Changes to the capital buffer requirements for the commercial banks will start to apply from 1 August. Eesti Pank will replace the earlier 2% systemic risk buffer requirement with a 1% requirement for all banks operating in Estonia and will also require Swedbank and SEB, the two largest banks, to hold an additional buffer of 2%.

Eesti Pank introduced the 2% systemic risk buffer requirement for all commercial banks in 2014. The buffer was intended to make the banks hold more capital and so increase their resilience so that they could cope with a sharp drop in the economy, and to reduce the risks that come from the concentration of the structure of the banking sector.

“The systemic risk buffer has so far protected the banking sector against two risks, but from August we will cut this tool into two pieces in effect. We will start to require that all banks hold a buffer of 1% to reduce the risk of a sharp fall in the economy that arises because Estonia has a small and open economy. We will require the two largest banks to hold an additional 2% buffer though, as the banking sector in Estonia is one of the most concentrated in the European Union. Furthermore, the big banks here are vulnerable to the same risks as the structure of their assets and their funding is very similar”, said Ardo Hansson, Governor of Eesti Pank.

From August, the two biggest banks operating in Estonia will have a total capital requirement of 13.5% of total own funds, and all the other banks will have a requirement of 11.5%.

Eesti Pank informed the banks of its intention to change the capital buffer requirements at the end of April.



From 1 August 2016

Minimum own funds requirement



Capital conservation buffer



Countercyclical buffer



Systemic risk buffer



Systemically important institutions buffer


Total requirement for Swedbank and SEB



Total requirement for other banks



The analysis by Eesti Pank of the introduction of the buffer requirements can be found on the website of the central bank.

Source: Bank of Estonia

Loans and leases to companies grew in April, 7 pct over the year

  • Loans and leases to companies grew fast in April (7%), just like in the preceding months
  • The stock of housing loans increased in April at the same rate as in recent months, 4% over the year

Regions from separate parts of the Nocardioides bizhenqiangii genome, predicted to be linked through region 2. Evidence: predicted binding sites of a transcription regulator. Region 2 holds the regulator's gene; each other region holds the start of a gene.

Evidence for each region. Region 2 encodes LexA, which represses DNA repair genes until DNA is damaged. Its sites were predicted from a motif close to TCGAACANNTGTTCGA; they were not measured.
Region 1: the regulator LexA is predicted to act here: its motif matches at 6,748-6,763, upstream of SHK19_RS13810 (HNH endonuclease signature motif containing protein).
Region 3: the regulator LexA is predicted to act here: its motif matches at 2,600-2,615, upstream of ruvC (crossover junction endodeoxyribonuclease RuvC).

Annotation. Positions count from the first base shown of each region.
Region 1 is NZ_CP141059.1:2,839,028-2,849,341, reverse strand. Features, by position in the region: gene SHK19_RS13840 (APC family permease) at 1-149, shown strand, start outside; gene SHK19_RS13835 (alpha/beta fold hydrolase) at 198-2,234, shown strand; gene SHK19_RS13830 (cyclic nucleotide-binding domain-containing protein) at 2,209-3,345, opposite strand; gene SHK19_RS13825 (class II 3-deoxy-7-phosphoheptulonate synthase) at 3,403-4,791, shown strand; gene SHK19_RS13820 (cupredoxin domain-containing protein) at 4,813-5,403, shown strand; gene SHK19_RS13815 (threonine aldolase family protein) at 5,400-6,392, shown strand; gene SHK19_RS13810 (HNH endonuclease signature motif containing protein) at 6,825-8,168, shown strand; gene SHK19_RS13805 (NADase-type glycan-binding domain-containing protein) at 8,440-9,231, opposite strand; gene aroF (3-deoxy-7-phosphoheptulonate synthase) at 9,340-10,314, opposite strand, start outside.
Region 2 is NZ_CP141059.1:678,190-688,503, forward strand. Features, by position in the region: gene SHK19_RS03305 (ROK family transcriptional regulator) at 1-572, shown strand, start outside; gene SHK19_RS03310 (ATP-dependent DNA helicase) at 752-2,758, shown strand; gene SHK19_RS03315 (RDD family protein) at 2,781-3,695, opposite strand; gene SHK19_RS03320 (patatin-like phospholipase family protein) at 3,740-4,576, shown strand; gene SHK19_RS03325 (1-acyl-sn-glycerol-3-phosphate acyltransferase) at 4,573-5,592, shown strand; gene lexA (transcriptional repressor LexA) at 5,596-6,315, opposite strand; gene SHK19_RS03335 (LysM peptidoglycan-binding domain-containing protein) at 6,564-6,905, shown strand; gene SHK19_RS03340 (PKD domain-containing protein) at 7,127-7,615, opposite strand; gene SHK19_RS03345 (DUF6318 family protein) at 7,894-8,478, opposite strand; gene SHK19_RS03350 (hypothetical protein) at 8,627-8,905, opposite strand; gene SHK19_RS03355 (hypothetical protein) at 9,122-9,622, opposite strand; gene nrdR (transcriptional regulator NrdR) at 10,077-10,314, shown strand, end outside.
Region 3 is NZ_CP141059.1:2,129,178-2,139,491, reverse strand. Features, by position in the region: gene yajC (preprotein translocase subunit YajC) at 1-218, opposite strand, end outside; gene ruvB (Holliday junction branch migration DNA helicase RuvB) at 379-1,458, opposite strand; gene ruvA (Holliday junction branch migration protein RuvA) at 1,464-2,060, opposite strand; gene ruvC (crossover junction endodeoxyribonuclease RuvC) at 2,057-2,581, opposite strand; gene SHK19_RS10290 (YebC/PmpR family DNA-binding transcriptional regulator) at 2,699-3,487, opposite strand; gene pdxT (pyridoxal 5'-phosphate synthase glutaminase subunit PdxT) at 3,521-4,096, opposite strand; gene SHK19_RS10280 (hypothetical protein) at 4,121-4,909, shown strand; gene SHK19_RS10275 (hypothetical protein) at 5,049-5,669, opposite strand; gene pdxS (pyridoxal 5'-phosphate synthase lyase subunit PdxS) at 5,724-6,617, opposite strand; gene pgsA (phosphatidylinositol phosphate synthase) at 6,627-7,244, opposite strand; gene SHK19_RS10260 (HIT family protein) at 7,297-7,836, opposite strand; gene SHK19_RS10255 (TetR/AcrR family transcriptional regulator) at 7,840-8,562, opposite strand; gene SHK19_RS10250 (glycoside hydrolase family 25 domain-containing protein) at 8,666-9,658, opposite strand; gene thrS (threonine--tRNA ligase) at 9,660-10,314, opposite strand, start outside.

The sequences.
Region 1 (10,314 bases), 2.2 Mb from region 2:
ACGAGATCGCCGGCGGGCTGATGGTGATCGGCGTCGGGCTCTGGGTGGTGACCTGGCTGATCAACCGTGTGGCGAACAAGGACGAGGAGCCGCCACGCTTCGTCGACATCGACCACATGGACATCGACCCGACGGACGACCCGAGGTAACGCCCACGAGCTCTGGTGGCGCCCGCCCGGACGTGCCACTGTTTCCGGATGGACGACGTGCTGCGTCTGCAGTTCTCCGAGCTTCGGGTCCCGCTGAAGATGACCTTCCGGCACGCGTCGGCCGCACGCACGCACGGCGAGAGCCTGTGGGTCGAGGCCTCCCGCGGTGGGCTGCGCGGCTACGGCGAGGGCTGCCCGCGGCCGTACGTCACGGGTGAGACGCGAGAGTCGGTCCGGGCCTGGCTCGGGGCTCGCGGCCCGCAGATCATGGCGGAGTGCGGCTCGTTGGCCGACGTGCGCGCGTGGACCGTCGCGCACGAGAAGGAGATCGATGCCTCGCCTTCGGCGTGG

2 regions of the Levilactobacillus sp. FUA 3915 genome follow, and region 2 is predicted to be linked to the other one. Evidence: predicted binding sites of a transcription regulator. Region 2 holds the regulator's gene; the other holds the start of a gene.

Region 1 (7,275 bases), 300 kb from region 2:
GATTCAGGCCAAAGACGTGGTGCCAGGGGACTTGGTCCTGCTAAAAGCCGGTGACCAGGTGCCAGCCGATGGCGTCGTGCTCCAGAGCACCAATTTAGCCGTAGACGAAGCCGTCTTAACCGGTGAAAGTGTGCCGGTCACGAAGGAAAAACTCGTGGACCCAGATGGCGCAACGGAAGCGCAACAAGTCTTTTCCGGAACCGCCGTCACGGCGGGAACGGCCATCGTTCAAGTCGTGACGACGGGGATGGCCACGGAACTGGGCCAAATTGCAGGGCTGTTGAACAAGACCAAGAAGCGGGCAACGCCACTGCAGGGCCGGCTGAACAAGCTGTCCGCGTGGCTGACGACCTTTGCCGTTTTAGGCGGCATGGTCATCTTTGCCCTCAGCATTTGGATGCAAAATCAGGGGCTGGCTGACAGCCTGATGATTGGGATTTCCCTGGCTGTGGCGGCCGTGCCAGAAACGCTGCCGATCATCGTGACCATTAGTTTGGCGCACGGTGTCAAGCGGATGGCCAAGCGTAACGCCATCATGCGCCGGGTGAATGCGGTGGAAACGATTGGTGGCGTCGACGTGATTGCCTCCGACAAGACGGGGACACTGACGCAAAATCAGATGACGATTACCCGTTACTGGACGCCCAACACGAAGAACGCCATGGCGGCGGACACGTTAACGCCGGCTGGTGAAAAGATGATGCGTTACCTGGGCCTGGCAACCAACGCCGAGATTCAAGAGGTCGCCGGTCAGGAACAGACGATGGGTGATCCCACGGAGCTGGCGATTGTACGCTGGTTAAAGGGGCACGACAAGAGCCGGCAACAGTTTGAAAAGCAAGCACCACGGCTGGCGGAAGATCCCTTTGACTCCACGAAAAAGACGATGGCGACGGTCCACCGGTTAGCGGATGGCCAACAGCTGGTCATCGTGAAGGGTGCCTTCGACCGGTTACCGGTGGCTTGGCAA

• The average interest rate on long-term corporate loans has fallen this year
  • Deposits continued to grow strongly in April and did so by more than loans and leases

The portfolio of loans and leases to Estonian companies and households grew at the same rate in April as in the preceding months.The total value of the portfolio was 6% higher in April than a year earlier. The total volume of loans and leases increased during the month by 56 million euros to 16.3 billion euros.

Growth accelerated in the early months of the year in the volume of corporate loans and leases and it was relatively fast in April as well, at 7%. Some 880 million euros of new long-term loans were issued to companies in the first four months of the year, which is approximately one quarter more than a year previously, though some of this was refinancing earlier loans. The majority of the new long-term loans were to companies in real estate and manufacturing.

The stock of housing loans was 4% larger in April than a year earlier, meaning it grew at the same rate as in the preceding months.Activity in the housing loan market has declined a little though, and 10% fewer new housing loans were issued in March and April than a year before. The volume of other loans to households again grew faster than the volume of housing loans because of strong growth in car loans, and it was up 7% over the year in April.

The average interest rate on long-term corporate loans has fallen this year, if a sharp spike in March caused by individual transactions is excluded. The average interest rate for loans issued to companies was 2.1% in April, while the average interest rate for housing loans issued was 2.3%.

The volume of loans that were long-term overdue remained small. The volume of loans overdue by more than 60 days declined slightly in April and made up 1.3% of the loan portfolio at the end of the month.

Growth in corporate and household deposits remained fast in April. Total deposits were up 8% over the year at 10.8 billion euros. Corporate deposits have been increasing faster than household deposits since the second half of last year. Like before, deposits by both companies and households individually grew faster than loans and leases.

Source: Bank of Estonia

Author: Mari Tamm, Economist at Eesti Pank

Estonian financial stability review

The international financial environment became less confident at the start of 2016, Bank of Estonia reports in its financial stability review. The review is published twice a year.

Doubts about the outlook for global growth led to increased volatility in international securities markets and falls in the prices of financial assets. With commodities prices remaining low for a long time and inflation very low, central banks maintained their position of using accommodative monetary policy to support inflation and GDP growth. At the same time, the activities of banks in several European Union countries are continuously being affected by the problem assets that appeared at the time of the global financial crisis, and more and more by the combination of weak economic growth and low monetary policy interest rates.

There has been no reduction in the main risks to the stability of the Estonian financial sector, which arise from imbalances in the Swedish economy and from the funding of the large Nordic banking groups. Relatively strong growth continued in Sweden and the loose monetary policy environment saw rapid growth in loans with real estate as collateral and in real estate prices. Macroprudential supervisory institutions in the Nordic countries have put in place measures to support the resilience of the banks, but this has not slowed the build up of risks in Sweden. Although the larger banking groups in the Nordic countries are well capitalised by international standards, their capital buffers have not particularly increased as a ratio to total assets while risks have been increasing, and in international comparison they are around the average.